On July 1, , the Court of Appeals for the Federal Circuit (CAFC) issued an opinion vacating and remanding the decision of the United States. Feb 28, · If there is a bona fide dispute as to the validity, extent or priority of the secured creditor's lien or the amount of its allowed claim, the Bankruptcy Court may condition the creditor's ability to credit bid on the creditor's agreement to pay the purchase price in cash if the claim is ultimately karacto.xyz: Boris I. Mankovetskiy. These issues are presented in this appeal from the Order of the District Court denying the application of the appellant for review of an Order of the Referee in Bankruptcy which denied appellant's petition for the return of his bid deposit and then went further and directed him to pay the balance of the bid.
In such circumstances, the credit bidder may be able to allocate value between its collateral and the assets not subject to its lien, and provide separate consideration in addition to the credit bid for the assets that are not subject to the bidder's lien. Allocating value to specific assets can be challenging. Although there was a divergence of opinion whether only the secured portion based on the value of the collateral or the full amount of the claim can be credit bid, the prevailing view today is that a secured creditor can credit bid up to the full face amount of its claim.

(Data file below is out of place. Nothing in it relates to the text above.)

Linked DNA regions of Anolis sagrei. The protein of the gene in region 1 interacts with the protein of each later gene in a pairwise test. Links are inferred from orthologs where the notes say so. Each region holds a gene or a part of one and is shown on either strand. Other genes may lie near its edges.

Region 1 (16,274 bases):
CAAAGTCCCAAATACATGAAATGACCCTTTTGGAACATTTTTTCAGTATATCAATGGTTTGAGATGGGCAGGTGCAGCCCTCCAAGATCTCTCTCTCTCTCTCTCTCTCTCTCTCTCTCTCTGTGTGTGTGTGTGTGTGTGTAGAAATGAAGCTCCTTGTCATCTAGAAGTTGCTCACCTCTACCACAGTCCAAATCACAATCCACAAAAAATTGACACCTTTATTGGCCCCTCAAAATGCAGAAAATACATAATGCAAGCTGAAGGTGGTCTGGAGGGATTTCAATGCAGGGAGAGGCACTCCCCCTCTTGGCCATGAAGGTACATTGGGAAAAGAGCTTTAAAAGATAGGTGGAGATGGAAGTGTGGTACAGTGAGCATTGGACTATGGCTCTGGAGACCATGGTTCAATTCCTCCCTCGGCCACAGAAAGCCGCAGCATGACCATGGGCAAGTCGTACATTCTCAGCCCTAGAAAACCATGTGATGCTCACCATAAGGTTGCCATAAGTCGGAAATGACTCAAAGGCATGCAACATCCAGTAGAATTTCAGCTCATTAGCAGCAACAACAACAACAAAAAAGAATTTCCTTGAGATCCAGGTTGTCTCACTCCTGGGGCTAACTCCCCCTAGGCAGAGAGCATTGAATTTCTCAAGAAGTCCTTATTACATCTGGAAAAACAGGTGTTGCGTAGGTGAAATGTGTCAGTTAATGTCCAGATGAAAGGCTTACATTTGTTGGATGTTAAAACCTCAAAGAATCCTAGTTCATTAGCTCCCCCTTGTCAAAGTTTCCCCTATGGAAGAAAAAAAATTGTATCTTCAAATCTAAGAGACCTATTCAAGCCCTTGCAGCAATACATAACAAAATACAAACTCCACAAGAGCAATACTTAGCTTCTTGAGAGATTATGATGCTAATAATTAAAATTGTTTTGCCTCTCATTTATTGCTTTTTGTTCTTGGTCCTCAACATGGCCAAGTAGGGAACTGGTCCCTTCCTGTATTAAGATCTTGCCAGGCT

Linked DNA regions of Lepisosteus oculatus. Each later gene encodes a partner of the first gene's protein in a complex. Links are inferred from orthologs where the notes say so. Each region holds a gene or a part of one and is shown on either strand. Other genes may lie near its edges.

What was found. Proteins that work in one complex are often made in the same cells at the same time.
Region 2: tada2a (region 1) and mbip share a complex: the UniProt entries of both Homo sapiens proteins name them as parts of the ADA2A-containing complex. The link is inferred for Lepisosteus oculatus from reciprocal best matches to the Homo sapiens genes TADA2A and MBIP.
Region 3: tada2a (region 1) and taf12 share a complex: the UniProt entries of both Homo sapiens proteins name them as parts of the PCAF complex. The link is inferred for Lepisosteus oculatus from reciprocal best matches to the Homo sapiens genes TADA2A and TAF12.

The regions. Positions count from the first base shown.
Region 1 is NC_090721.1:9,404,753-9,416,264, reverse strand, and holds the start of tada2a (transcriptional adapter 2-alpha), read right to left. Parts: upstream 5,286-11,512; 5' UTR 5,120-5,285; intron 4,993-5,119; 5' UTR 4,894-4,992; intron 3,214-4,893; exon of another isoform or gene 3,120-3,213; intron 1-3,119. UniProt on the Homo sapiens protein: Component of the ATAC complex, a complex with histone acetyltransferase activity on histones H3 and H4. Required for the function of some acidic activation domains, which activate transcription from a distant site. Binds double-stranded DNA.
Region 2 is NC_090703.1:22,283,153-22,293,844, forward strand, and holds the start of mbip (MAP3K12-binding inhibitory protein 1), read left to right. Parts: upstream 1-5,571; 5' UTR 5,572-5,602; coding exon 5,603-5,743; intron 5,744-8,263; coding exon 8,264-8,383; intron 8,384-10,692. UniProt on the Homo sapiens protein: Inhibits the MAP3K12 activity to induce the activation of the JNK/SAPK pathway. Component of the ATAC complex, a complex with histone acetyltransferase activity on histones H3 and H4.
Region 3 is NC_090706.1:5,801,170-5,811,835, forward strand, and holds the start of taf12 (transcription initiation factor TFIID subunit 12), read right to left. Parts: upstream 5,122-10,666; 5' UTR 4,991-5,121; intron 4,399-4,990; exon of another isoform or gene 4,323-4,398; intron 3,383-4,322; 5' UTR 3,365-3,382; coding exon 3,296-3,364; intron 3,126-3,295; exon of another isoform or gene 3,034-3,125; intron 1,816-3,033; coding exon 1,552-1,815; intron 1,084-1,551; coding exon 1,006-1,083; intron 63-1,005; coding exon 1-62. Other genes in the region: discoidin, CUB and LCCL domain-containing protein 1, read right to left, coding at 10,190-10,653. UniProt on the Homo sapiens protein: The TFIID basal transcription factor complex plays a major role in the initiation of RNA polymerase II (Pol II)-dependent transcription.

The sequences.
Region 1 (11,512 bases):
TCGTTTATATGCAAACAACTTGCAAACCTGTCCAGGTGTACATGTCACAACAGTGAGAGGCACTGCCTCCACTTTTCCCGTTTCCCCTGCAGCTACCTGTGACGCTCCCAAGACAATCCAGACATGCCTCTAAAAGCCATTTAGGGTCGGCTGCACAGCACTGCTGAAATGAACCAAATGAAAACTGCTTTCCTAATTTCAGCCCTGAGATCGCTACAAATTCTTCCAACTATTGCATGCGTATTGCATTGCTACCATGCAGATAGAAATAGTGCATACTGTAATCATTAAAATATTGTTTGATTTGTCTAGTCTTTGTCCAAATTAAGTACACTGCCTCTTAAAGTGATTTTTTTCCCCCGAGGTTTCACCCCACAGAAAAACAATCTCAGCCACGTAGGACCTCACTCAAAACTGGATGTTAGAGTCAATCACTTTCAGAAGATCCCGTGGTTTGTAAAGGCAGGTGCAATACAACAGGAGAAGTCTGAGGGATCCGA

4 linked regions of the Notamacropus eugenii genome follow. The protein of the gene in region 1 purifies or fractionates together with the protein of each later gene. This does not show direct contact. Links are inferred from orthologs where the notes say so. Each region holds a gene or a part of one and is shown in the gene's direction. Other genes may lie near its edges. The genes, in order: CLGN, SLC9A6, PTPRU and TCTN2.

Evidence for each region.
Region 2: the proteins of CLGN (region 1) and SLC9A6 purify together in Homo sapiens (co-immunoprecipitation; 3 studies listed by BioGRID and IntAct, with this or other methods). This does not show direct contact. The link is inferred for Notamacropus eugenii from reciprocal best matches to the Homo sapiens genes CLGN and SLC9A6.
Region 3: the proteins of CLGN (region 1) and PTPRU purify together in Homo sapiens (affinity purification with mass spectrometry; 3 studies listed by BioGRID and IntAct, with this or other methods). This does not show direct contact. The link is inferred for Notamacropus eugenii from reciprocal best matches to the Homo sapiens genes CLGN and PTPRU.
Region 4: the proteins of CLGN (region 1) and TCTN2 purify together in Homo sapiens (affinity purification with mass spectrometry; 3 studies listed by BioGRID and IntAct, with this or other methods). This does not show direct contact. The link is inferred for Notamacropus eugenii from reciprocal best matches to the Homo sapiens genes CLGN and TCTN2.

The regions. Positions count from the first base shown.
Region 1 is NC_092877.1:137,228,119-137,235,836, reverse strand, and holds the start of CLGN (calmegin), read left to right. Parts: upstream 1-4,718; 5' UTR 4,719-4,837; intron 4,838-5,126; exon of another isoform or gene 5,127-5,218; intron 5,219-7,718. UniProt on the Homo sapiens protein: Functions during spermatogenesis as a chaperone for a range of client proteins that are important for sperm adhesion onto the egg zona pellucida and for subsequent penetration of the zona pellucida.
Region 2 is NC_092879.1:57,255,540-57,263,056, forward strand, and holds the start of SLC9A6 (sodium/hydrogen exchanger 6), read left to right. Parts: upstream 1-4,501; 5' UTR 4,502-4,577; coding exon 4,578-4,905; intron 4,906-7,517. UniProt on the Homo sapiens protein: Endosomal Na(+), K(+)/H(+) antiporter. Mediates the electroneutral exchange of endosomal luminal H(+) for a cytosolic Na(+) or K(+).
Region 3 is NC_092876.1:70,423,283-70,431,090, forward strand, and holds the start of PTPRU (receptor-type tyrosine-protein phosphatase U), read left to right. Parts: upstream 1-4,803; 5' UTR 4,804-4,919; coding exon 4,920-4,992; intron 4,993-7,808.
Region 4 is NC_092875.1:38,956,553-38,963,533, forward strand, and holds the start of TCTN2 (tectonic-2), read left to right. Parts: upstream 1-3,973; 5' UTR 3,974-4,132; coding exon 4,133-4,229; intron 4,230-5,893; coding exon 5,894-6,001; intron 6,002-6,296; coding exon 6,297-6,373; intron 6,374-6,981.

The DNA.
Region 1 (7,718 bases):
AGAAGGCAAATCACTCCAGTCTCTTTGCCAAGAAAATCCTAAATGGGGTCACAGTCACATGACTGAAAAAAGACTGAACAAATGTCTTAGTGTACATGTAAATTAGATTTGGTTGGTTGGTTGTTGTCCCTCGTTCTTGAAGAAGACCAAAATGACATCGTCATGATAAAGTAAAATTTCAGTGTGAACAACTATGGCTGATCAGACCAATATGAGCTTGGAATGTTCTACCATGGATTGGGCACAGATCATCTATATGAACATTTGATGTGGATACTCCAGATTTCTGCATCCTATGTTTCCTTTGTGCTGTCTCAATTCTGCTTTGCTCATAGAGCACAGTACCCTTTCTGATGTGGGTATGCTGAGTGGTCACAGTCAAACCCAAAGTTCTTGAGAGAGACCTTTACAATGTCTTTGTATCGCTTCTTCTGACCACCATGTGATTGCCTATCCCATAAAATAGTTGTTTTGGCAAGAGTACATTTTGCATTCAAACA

A creditor who credit bids its secured claim at a sale under Section k can also include in its bid interest and costs to the extent permitted under the governing loan documents. First lien lenders can credit bid their debt on the assets subject to their first lien. Second lien or junior lenders can also credit bid their debt, as long as they pay in cash the full amount of the claims of lenders in front of them first including interest and fees under applicable loan documents.
Section k of the Bankruptcy Code provides that the court can deny a credit bid for cause. The term "cause" is not defined in Section , but it is intended to be a flexible concept enabling a court to fashion an appropriate remedy on a case-by-case basis.